The Seagull Nebula: Birthplace of new stars

Seagull Nebula
Copyright: ESO/VPHAS team/N.J. Wright (Keele University)

Astronomers at Keele University have captured a new image showcasing the enormous Seagull Nebula, named because it looks like a seagull in flight.

The images of the Seagull Nebula were created by Keele University’s Dr Nicholas Wright using a VLT Survey Telescope run by ESO.

The “wingspan” of the Seagull Nebula, measures at around 100 light-years, containing three large gas clouds made up of dust, hydrogen, helium and traces of heavier elements.

The hot, energetic, birth place of new stars, contains an extremely bright star, in the place of the bird’s eye, named HD 53367 which is 20 times larger than the earth’s Sun.

The Seagull Nebula sits on the border between the constellations of Canis Major (The Great Dog) and Monoceros (The Unicorn).

In order to capture an image of the whole “bird”, researcher Dr Nicholas Wright, had to process and compile multiple images using the VTL Survey Telescope.

Dr Nicholas Wright said:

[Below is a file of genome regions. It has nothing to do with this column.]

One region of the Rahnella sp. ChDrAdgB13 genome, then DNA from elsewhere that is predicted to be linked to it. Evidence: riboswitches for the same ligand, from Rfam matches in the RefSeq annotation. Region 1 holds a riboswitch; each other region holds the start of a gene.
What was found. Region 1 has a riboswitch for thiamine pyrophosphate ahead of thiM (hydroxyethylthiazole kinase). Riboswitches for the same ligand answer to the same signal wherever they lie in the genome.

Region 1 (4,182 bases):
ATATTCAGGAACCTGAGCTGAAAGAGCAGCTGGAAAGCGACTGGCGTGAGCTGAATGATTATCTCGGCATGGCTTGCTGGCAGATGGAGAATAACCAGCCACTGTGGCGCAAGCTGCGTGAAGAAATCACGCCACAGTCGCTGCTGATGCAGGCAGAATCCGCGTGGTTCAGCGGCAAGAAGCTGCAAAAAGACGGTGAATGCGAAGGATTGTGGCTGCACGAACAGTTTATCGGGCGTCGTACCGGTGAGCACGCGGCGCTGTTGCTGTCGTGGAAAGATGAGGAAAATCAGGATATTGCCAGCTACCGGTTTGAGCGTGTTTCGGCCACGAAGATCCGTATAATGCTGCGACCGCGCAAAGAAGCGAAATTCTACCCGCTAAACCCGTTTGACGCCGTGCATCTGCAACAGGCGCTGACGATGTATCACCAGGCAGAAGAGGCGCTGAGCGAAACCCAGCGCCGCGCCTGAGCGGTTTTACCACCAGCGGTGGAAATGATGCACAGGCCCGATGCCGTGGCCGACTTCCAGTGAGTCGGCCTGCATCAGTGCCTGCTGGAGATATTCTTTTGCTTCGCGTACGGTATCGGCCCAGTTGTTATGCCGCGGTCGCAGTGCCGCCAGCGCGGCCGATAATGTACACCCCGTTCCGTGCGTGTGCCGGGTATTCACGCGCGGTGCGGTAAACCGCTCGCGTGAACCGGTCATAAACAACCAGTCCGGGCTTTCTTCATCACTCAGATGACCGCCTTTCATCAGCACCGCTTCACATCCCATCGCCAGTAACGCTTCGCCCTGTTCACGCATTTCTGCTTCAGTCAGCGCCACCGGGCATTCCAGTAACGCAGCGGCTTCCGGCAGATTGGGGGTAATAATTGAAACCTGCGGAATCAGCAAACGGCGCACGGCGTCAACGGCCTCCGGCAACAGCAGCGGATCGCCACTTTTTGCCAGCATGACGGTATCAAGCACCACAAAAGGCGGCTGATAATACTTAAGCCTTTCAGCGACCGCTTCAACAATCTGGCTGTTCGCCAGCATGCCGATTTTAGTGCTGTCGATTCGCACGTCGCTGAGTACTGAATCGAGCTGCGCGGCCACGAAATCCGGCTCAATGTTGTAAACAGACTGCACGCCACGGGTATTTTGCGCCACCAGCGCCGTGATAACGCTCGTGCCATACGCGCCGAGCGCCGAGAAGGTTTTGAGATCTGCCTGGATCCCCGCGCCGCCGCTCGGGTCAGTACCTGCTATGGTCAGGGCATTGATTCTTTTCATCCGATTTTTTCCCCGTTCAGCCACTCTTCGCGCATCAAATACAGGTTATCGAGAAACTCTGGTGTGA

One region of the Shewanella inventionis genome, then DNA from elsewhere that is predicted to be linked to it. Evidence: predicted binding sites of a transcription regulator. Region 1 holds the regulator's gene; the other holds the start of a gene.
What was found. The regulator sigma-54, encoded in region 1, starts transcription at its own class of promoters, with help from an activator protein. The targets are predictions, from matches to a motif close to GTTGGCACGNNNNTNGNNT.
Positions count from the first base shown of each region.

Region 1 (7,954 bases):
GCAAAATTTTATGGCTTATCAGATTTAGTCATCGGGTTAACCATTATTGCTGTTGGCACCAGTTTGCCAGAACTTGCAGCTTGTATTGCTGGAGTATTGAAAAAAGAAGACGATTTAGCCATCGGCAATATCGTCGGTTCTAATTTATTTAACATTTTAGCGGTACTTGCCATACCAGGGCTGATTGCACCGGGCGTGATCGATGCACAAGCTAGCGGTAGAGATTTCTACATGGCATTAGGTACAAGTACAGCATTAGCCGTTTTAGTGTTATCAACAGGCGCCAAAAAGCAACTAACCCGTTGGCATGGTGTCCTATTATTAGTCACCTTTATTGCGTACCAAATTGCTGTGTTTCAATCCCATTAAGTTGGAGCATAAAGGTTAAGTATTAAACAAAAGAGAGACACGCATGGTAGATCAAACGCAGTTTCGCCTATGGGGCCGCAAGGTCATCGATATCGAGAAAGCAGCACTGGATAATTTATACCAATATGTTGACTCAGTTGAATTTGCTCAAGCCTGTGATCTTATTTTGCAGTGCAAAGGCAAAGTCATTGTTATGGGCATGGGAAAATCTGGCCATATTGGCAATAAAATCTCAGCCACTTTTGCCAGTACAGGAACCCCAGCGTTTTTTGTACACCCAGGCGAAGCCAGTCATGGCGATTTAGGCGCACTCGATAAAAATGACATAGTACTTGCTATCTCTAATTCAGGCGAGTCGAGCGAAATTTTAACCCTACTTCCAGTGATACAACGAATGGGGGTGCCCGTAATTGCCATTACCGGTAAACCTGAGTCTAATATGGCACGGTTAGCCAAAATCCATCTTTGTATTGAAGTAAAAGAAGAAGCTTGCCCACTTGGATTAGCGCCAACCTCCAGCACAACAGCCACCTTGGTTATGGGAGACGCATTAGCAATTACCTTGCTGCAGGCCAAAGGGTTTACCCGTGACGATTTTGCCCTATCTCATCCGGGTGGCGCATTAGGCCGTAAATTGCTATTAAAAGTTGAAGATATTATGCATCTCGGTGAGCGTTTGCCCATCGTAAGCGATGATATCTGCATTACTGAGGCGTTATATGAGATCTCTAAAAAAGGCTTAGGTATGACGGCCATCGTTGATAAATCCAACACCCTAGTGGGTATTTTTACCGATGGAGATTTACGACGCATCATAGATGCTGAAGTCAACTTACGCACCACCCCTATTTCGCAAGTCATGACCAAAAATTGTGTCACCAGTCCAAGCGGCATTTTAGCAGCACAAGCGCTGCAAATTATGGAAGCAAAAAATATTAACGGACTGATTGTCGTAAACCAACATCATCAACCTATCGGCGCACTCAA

“The Seagull Nebula is a cloud of hydrogen that is being heated up by bright and young stars in its vicinity, which will have previously formed in the nebula. There are many such nebulae in our galaxy, with some of the most famous examples being the Orion Nebula, the Rosette Nebula and the Eagle Nebula.”

Wright continued:“But each nebula is different and so it can be interesting to explore different nebulae to help us build up a bigger picture of how these nebulae are shaped by the stars around them. Stars form out of giant gas clouds in space known as “molecular clouds”, because they are cool enough that molecules can form within them. Once the stars form and begin to shine brightly they often heat up and disperse the cloud they are forming out of, which can bring the process of star formation to a close because the cloud gets too warm to form stars.

“What we’re seeing in the Seagull Nebula is this process where the forming stars are heating up the gas cloud and dispersing it. Understanding this process is valuable because it helps us understand how star formation is regulated. This ‘feedback’ is important in keeping star formation at a low but steady level in galaxies, which is one of the big questions in star formation these days.”

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